It is possible the paint is still curing but it should have a good bond after a couple of weeks. I don't know much about Olympic products, don't use them, but all good paints will cure rather fast and dissipate any smell quickly while curing.
For most paint manufactures the environmentally friendly part is really a ploy to increase sales. Most paints are low VOC now and the government doesn't regulate much so any manufacture can state it's safe(er) for you and your family. Unless it states on the can and MSDS (material safety data sheet) zero VOC, use zero VOC tints and doesn't contain all of the bad stuff that most paints do then it really isn't any safer than any other paint.
FYI: You can request a MSDS from the retail store before purchasing and they must, by law, provide this information. If they don't know what an MSDS is then they are not a paint store! You should purchase from a real paint store not a hardware store.
It could be a bad batch of paint. First contact the manufacture, number should be on a paint can, and describe what is happening. They will want other info from the paint cans.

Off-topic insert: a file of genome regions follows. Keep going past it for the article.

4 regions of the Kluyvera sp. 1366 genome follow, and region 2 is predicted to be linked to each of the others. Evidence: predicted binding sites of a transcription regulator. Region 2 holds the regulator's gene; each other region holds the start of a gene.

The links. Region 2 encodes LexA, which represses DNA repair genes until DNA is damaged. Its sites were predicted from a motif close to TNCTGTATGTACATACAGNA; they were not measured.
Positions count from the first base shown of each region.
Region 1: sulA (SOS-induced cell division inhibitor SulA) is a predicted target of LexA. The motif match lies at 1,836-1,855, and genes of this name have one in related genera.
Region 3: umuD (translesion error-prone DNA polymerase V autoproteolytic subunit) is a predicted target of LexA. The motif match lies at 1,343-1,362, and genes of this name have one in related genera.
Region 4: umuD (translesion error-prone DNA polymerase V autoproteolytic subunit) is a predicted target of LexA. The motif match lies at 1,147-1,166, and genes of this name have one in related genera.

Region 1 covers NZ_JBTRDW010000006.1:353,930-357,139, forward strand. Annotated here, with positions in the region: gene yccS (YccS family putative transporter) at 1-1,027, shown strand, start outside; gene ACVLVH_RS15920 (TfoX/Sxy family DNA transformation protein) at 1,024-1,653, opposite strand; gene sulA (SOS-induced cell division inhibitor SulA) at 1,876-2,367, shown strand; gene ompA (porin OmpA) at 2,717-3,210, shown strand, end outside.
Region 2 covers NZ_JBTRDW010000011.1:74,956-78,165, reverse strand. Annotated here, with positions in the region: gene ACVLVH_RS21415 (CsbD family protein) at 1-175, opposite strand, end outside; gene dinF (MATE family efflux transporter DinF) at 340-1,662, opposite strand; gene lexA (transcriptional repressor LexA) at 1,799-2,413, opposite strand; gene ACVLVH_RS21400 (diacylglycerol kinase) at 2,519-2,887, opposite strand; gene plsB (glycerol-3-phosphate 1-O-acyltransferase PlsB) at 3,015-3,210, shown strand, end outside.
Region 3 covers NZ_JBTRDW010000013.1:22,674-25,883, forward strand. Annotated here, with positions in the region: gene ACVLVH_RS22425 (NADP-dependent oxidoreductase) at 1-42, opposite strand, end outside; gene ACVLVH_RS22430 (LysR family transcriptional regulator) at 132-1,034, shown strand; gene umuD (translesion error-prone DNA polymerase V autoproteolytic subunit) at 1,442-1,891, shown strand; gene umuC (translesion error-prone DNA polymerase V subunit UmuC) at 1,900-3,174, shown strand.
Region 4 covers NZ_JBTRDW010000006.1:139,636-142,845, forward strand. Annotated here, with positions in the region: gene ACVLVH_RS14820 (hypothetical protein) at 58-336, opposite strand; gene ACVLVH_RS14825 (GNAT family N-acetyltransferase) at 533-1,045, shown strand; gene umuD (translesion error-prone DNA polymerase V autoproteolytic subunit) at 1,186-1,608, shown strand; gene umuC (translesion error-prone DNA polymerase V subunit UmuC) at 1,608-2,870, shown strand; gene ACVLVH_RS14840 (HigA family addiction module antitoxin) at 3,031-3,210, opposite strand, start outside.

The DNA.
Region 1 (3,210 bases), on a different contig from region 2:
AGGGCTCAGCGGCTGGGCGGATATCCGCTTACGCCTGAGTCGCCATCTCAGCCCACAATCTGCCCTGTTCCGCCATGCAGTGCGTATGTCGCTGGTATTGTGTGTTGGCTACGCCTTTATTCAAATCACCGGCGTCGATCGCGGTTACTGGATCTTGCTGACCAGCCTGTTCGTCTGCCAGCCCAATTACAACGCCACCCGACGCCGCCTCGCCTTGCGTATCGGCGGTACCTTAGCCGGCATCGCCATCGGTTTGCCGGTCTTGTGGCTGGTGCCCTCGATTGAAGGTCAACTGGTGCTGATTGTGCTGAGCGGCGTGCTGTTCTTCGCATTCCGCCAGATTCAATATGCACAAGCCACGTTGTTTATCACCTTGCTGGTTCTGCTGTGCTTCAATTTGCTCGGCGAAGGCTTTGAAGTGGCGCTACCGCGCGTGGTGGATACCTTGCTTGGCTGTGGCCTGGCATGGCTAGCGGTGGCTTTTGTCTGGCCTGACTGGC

Now go to the retailer where you purchased the paint and let them know what is happening.
I recommend opening windows and ventilating the areas effected by the smell. Keep them open as long as possible.
If this is bad paint, fixing this situation won't be easy. All recently painted areas will need priming, shellac primer would be best to stop the smell, and repainted. Shellac primer has a strong alcohol smell so this won't be pleasant.
For a true environmentally safer paint try Mythic Paint. I do use them and there is no smell but the cure is a bit slow, about a week here in Colorado. All paints will cure slower where you live due to higher humidity. Both Benjamin Moore and Sherwin Williams have good zero VOC paints and great customer support.